Two more “tsunami roadshows” — featuring the latest information, assistance and updates on tsunami protection efforts on the coast — visited Grays Harbor last week, with another large crowd gathering at the Ocean Shores Convention Center on Wednesday.
The city of Ocean Shores currently has an application for funding from the Federal Emergency Management Agency for the city’s first tsunami evacuation tower.
There is still just one tsunami evacuation tower on the coast, atop the Ocosta Elementary School gym near Westport. The Shoalwater Bay Tribe is in the process of building its own with the help of a $2.2 million FEMA grant.
Maximilian Dixon with the Washington State Emergency Management Division told attendees in an Aberdeen roadshow that the Shoalwater tower will hold several hundred people and will be available for use by tribal members and their non-tribal neighbors.
Aberdeen and Westport also have active grant applications with FEMA to build vertical evacuation towers, said Dixon.
About 20 towers are needed in Ocean Shores alone, by some estimates. Dixon said a study is underway to find out just how many towers are needed along the coast.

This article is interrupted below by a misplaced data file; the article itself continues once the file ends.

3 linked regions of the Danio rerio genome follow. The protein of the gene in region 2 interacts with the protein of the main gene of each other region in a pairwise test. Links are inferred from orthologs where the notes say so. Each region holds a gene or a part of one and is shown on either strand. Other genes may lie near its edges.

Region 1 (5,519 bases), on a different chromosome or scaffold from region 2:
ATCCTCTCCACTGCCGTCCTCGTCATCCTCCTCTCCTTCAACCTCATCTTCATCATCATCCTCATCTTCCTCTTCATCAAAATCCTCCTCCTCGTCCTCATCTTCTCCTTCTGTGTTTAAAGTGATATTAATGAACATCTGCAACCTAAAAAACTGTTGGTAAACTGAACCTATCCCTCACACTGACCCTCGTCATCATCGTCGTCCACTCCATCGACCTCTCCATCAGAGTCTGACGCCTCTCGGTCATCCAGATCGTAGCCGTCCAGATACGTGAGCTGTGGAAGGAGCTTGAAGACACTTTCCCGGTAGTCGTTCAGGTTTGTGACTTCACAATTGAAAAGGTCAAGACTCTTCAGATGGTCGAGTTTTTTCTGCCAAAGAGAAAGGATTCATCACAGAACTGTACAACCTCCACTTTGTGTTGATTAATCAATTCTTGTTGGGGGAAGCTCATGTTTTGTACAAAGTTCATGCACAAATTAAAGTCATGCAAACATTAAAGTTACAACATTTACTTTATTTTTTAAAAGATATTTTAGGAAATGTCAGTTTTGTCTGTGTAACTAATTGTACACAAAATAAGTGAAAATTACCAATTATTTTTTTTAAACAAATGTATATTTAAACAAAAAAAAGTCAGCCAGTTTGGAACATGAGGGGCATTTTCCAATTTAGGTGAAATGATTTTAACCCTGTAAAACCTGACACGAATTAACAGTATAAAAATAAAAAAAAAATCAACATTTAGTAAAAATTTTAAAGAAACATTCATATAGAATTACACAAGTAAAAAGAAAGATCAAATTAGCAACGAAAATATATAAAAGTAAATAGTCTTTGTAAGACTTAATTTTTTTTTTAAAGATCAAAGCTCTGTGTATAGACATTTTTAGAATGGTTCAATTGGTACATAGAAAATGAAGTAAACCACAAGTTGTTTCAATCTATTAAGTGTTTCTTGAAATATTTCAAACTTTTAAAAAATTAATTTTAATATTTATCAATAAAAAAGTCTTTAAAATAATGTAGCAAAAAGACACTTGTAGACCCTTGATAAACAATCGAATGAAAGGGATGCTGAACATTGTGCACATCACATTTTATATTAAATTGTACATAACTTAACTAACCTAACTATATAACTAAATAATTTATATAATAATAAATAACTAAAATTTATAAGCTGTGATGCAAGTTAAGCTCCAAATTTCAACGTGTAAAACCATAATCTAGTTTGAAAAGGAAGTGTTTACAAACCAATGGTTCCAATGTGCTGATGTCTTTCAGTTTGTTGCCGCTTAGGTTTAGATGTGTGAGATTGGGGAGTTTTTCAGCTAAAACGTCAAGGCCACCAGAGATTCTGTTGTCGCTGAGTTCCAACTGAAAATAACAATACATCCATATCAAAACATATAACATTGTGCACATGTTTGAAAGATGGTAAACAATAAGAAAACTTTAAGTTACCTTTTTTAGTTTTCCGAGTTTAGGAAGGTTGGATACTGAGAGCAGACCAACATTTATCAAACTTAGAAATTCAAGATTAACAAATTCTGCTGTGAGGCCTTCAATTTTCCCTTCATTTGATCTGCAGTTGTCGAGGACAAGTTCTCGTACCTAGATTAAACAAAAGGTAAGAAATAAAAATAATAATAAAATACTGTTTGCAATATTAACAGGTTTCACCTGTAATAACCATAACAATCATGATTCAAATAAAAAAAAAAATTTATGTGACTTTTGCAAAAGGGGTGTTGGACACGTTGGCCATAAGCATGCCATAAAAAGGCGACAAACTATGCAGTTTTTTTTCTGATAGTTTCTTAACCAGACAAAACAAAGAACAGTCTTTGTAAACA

For residents across Grays Harbor, recently updated tsunami evacuation maps include the estimated time it would take to walk to safety in Aberdeen, Hoquiam and Cosmopolis, and how travel times relate to the expected arrival of the first tsunami wave.
The maps were unveiled April 5 by the Department of Natural Resources.
In a major tsunami event, evacuation routes to the safety of high ground would likely be impassable by vehicle due to downed power lines, water over roadways and damage to roadways and bridges. Because of that, evacuating by foot will likely be the best chance of reaching safety in time, according to the panel.
Hannah Cleverly, Deputy Director of Emergency Management for Grays Harbor County, said the estimated times were based on casual walking speeds, the same used to time crosswalk signals — about 2.25 mph, or a mile every 24 minutes.
When teamed with inundation maps, which show the expected arrival time and level of a Cascadia tsunami event — a worst-case scenario created by a Magnitude-9 or greater earthquake — residents can see the nearest route to high ground and how long it would take to walk there.
Evacuation routes are clearly marked on the map, and all lead toward higher ground, above the elevation of the inundation zone. Survival hinges on preparedness, knowing your routes and heading for safety as soon as the shaking stops enough you can safely move, Cleverly said.
“Remember, 60 minutes goes really fast,” she noted. “When you feel that quake, get to high ground as soon as you can.
These updated maps can be accessed online at dnr.wa.gov/programs-and-services/geology/geologic-hazards/tsunamis/evacuation.
Walk time maps are only available for Aberdeen, Cosmopolis and Hoquiam at the time, but detailed evacuation maps for other parts of Grays Harbor and Pacific counties can also be found on the web page.
There is an interactive map available at geologyportal.dnr.wa.gov/#tsunami_evac
Type in an address to get evacuation information and inundation models.